Some Democrats say Biden's ban on most asylum-seekers goes too far NPR's Michel Martin speaks with Democratic Sen. Alex Padilla of California about President Biden's executive order banning most asylum-seekers from entering the U.S.

Some Democrats say Biden's ban on most asylum-seekers goes too far

Some Democrats say Biden's ban on most asylum-seekers goes to far

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NPR's Michel Martin speaks with Democratic Sen. Alex Padilla of California about President Biden's executive order banning most asylum-seekers from entering the U.S.

MICHEL MARTIN, HOST:

President Biden's new executive order makes it harder for asylum-seekers to enter the U.S. Yesterday, we heard from Homeland Security Secretary Alejandro Mayorkas, who defended the policy. Today, we're going to hear from a member of the president's own party who thinks it goes too far. That's Senator Alex Padilla. He's a Democrat from California, and he chairs the Senate Judiciary Subcommittee on Immigration, Citizenship and Border Safety. Senator, thank you so much for joining us.

ALEX PADILLA: Thank you for having me, Michel.

MARTIN: Senator, you issued a statement calling this Trump's asylum ban. You said that by reviving Trump's asylum ban, President Biden has undermined American values and abandoned our nation's obligations to provide people fleeing persecution, violence and authoritarianism with an opportunity to seek refuge in the United States. So, you know, obviously, you disagree with it. Secretary Mayorkas says this is not Trump's ban. This is different. You disagree.

PADILLA: Well, there are some minor differences, but the fundamental framework of this executive order is very, very close to what was tried and failed during the Trump administration, and that's one of my frustrations with both this executive order, the bipartisan bill that was negotiated in the Senate a few months ago. Nobody's asking, who is coming to the southern border, where are they coming from, and, most importantly, why are they coming? In many cases, it's people fleeing persecution. It's people fleeing authoritarian regimes, the very types of conditions that are why we have an asylum system to begin with. So unless we start paying attention to the root causes of migration and addressing them, we're not going to stem the flow.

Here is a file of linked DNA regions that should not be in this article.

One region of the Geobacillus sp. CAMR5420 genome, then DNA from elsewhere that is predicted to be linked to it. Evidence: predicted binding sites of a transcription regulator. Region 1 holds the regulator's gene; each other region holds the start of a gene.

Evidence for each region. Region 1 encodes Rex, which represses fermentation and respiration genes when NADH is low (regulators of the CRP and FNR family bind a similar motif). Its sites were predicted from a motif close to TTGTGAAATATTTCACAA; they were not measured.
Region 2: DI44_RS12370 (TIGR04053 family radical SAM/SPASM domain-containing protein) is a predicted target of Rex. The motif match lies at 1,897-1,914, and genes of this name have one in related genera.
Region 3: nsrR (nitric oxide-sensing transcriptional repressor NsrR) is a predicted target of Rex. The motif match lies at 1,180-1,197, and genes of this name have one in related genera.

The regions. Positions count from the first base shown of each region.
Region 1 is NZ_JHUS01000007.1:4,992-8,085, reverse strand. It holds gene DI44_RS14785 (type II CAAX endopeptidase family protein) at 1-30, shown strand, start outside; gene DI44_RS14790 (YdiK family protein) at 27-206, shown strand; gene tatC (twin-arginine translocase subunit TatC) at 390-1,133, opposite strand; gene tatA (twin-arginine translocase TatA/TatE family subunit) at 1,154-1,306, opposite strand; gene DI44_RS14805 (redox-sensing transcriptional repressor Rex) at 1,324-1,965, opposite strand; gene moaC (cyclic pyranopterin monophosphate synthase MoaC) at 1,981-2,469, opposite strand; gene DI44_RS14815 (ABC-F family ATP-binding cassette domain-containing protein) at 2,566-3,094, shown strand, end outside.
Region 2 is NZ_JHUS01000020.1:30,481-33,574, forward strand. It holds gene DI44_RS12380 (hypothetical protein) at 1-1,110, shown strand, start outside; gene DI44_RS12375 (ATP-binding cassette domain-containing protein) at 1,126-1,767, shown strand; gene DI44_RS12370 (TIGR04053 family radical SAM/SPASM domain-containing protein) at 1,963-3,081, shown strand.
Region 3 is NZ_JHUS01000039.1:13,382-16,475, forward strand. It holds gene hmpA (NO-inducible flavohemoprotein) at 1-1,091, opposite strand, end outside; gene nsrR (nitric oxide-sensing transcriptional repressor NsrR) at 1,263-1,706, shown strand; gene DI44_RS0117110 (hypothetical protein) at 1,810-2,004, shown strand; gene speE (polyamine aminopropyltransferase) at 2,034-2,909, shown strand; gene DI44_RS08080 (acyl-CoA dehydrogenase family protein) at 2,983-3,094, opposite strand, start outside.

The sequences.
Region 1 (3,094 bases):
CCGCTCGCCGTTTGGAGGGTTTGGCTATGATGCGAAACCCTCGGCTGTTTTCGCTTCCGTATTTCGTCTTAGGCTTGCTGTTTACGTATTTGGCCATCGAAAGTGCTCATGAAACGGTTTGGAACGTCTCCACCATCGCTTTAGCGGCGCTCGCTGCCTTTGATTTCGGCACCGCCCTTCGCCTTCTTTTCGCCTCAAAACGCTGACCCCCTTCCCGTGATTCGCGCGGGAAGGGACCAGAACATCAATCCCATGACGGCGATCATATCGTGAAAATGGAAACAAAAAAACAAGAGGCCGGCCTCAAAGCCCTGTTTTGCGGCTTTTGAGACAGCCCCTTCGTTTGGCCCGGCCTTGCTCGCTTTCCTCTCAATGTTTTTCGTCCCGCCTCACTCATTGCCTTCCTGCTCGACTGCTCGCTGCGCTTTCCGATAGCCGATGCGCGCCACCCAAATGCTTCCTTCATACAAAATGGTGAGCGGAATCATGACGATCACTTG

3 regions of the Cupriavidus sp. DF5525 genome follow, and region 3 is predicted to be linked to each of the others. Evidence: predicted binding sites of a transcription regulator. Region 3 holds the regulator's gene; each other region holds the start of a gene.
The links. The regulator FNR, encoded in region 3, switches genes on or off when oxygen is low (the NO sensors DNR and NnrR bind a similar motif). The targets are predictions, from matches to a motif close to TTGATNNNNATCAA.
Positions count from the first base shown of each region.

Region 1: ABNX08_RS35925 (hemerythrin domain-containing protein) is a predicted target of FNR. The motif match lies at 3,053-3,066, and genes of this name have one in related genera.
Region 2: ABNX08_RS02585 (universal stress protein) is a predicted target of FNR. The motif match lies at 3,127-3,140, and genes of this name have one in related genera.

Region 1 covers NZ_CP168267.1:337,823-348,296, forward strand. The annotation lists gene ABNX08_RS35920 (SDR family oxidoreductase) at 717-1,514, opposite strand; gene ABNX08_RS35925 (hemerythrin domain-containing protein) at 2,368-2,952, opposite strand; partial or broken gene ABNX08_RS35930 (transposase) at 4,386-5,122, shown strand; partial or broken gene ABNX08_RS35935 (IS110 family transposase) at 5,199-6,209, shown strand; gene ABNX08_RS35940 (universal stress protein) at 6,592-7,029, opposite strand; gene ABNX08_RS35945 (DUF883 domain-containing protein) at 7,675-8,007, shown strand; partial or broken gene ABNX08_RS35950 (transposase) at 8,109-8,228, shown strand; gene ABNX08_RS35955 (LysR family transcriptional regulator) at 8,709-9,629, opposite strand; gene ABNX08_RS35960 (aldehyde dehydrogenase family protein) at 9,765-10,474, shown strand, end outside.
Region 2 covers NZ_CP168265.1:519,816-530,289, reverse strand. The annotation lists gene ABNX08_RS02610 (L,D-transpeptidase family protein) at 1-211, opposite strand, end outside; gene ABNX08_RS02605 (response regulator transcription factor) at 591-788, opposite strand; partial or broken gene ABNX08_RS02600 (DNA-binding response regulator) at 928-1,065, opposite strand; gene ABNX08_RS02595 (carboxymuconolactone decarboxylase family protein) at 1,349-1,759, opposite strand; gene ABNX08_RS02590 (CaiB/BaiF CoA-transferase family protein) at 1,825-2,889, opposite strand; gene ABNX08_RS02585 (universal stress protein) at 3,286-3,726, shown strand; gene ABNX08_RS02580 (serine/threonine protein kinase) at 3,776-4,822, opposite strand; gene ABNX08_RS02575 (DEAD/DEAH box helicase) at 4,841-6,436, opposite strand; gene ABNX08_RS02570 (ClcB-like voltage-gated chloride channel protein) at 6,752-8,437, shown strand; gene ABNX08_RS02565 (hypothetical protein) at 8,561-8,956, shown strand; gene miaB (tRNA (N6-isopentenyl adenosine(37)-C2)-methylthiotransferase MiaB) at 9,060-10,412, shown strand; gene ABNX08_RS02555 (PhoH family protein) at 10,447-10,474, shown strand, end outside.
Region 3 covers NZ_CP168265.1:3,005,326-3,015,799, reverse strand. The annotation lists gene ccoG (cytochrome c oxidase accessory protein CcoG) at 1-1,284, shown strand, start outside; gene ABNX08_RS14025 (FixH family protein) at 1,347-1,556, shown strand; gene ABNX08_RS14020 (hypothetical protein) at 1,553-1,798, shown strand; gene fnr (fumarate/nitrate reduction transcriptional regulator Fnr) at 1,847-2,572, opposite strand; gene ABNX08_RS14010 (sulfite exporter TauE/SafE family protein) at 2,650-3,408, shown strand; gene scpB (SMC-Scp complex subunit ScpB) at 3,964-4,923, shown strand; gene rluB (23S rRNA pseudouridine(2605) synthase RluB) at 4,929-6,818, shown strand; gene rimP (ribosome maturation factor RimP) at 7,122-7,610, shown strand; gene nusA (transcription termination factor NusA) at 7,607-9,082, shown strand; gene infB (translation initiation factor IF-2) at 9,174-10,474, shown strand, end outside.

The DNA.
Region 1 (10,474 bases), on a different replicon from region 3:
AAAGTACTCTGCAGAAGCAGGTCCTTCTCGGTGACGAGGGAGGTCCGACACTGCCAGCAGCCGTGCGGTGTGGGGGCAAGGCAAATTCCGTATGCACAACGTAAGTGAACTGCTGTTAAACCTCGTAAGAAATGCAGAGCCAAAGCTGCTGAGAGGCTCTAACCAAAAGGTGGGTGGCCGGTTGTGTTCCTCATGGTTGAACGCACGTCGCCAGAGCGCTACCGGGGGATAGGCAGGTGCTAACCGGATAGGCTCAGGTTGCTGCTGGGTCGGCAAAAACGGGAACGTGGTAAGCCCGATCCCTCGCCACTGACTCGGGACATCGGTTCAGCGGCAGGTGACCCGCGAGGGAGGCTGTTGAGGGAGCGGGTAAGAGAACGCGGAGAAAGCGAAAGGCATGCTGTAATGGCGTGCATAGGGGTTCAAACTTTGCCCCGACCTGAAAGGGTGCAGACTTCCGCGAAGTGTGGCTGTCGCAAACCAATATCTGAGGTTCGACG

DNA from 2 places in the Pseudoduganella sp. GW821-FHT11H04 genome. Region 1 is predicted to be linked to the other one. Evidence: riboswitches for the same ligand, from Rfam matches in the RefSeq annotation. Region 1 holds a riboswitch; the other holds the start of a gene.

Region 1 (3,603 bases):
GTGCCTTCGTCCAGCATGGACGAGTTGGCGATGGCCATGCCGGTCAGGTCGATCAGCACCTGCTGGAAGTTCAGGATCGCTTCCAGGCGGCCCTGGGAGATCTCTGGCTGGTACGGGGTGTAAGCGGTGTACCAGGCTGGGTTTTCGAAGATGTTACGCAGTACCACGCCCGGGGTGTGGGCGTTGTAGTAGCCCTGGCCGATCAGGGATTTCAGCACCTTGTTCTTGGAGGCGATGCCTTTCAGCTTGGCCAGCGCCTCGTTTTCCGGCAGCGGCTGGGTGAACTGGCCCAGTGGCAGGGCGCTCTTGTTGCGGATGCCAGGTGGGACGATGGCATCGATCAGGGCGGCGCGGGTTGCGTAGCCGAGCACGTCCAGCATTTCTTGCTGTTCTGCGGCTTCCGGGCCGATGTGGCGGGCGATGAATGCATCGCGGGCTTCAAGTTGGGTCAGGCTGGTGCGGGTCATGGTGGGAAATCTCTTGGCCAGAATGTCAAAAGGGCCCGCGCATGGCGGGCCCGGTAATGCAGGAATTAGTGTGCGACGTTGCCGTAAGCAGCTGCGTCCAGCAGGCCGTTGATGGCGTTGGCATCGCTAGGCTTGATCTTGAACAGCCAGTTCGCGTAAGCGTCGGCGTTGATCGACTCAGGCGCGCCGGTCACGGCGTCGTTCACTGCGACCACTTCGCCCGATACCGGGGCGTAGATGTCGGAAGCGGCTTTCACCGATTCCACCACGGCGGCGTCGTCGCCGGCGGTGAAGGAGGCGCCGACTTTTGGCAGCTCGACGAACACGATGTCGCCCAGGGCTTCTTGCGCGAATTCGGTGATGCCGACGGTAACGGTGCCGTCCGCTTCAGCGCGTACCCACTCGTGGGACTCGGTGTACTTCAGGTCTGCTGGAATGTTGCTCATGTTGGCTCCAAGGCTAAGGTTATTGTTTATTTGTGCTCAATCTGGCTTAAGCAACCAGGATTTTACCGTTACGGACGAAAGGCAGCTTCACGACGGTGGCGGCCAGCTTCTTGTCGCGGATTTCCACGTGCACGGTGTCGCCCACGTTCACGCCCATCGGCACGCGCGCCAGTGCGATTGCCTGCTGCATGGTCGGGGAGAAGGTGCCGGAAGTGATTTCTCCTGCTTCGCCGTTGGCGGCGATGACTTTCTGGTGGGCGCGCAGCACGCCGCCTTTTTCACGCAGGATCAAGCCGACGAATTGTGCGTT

MARTIN: Well, so let me dig into a couple of things here. First of all, you raise a moral objection. You say that this is out of alignment with American values and at least President Biden's stated values, but your second objection, as you've just described it here and as you described in your statement, is that it won't work. It just won't work. Why do you say it just won't work?

PADILLA: Well, again, we can build a wall as high as we want, or we can make it as impossible as we can try to - for people to qualify for asylum, but the root causes, the reasons so many people come to the United States seeking asylum, are going to continue to be there, so there's a smarter, more effective way to go about it, including engaging partners in not just Mexico, but in Central and South America. This really is a hemispheric challenge that requires a hemispheric solution, and here's my frustration with the Republicans - they point to the border and call it a crisis, yet they continue to deny the very departments and agencies charged with managing the border of the resources they need to manage it more effectively.